Generic VOIP sip client finally on WP

CellularMan

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Basically you can make and receive calls that show up from a real traditional phone number. You need a SIP account with a provider which typically costs money
 

cliveontoast

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Can u explain what is sip? And how it differentes from normal voip calls like viber skype?

My explaination is that SIP is an open standard for VoIP Session Initiation Protocol - Wikipedia, the free encyclopedia compared to Skype and Viber these are proprietary and closed VoIP systems. Using Skype, you can only call other Skype users for free. Using SIP, you can call any other SIP users (typically for free). You just need to know their account name. For example mine is 086xxxxxxx@sip1.exetel.com.au. It is a VoIP service where people can call me via SIP, or via the traditional phone services in Australia. Usually companies that provide SIP accounts will allow you to call traditional land line and mobile phone and international numbers for a price that is typically cheaper than other means.

linphone do provide a free SIP service that you can use to call other SIP clients Free SIP service | Linphone, an open-source video sip phone I've not set one up myself though.
 

mister2d

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I've been waiting for a SIP client.

How well does this work on WP8? Has anyone tried it?


It doesn't stay registered when you background the app, so it's really only useful for outbound calls. Otherwise you would have to keep the app in the foreground to receive incoming calls.
 

wpeightuser

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You can have the app in the foreground and lock the screen. It will allow you to receive calls, but only for a short period of time until it drops the registration again. It also needs the G729 codec along with some other missing features such as transferring/conferencing calls.

I think the main advantage of SIP lines are not the free calls but the ability to customize your phone system with practically endless possibilities. The potential is huge for businesses. As single consumer users, it's rather pointless to pay or use a SIP service when services like Google Voice and Skype are better suited.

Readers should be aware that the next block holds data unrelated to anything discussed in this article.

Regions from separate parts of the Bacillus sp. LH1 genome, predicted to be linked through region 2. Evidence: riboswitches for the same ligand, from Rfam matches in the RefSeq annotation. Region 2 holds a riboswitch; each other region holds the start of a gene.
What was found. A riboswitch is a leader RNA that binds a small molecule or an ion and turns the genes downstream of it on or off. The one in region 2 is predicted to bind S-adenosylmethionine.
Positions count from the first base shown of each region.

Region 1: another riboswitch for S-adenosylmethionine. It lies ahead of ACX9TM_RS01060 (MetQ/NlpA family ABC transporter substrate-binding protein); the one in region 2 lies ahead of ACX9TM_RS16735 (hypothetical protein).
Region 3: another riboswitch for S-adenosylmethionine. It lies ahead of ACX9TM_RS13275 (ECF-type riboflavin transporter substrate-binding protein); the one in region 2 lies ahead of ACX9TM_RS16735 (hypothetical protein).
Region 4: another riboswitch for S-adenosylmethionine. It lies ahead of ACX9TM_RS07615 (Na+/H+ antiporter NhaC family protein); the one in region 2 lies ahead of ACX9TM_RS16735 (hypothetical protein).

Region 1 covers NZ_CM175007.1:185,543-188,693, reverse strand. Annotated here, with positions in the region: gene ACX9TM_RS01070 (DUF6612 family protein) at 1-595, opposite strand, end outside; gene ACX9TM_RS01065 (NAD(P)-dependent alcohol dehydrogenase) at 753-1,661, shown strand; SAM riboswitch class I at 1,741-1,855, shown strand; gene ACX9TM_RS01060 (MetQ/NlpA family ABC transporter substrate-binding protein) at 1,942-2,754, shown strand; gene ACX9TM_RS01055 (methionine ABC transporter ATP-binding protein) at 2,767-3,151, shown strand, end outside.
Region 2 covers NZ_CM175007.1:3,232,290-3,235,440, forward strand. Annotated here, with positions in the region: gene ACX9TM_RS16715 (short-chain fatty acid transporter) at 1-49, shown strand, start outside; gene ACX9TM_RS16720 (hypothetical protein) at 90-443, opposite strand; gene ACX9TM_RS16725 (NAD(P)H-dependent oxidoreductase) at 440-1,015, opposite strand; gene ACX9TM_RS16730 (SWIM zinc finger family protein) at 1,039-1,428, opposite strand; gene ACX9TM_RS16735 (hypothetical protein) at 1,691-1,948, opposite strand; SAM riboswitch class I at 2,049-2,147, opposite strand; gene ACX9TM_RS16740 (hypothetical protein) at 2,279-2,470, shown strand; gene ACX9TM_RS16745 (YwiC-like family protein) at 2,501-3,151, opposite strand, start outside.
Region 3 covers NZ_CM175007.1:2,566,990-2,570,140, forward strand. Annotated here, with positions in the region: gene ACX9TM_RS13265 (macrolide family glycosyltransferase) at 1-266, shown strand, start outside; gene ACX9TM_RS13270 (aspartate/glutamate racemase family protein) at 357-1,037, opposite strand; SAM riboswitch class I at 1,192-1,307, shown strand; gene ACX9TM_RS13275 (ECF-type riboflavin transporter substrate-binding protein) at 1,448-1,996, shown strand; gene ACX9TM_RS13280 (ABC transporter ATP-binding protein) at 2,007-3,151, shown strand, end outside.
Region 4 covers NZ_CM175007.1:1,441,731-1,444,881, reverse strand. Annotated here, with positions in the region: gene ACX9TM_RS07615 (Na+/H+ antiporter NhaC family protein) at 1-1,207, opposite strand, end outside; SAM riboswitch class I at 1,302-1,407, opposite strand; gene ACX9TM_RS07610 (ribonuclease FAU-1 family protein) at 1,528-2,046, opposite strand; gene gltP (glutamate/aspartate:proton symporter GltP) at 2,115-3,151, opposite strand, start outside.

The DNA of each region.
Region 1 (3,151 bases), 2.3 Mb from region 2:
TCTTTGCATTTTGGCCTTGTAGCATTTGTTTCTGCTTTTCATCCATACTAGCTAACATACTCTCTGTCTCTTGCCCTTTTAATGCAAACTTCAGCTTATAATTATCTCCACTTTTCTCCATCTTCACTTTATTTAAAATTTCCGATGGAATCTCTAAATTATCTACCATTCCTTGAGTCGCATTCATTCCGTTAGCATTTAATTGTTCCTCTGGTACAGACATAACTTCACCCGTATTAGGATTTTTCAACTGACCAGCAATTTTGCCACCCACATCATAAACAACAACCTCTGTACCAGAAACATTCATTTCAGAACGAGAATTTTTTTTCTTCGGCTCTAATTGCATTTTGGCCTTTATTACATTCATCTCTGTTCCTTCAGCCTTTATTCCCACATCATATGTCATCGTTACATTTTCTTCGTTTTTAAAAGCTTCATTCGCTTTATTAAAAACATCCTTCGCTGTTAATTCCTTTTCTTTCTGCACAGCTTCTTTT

mister2d

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You can have the app in the foreground and lock the screen. It will allow you to receive calls, but only for a short period of time until it drops the registration again. It also needs the G729 codec along with some other missing features such as transferring/conferencing calls.

I think the main advantage of SIP lines are not the free calls but the ability to customize your phone system with practically endless possibilities. The potential is huge for businesses. As single consumer users, it's rather pointless to pay or use a SIP service when services like Google Voice and Skype are better suited.

Agreed on the single consumer use. In my case I use VoIP service as my home phone and my Nokia as a mobile SIP client (sub account). The whole setup costs me about 6.32 a month with 911 services.
 

anon(328792)

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I tried this app for as my SIP client on my Lumia 520, it wants the app to be always up and running to receive calls.
If I switch to different app and this app didn't run in Background. So no calls are there?
Is there any setting or any other good app to use as SIP client?
 

foxbat121

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The way WP8 setup for SIP clients, it is possible to receive calls in background but the app vendor needs to setup a notification server to send out notifications when a call comes in. This is basically how Skype works today. Not an easy task and costs a lot of $$ to maintain such a server.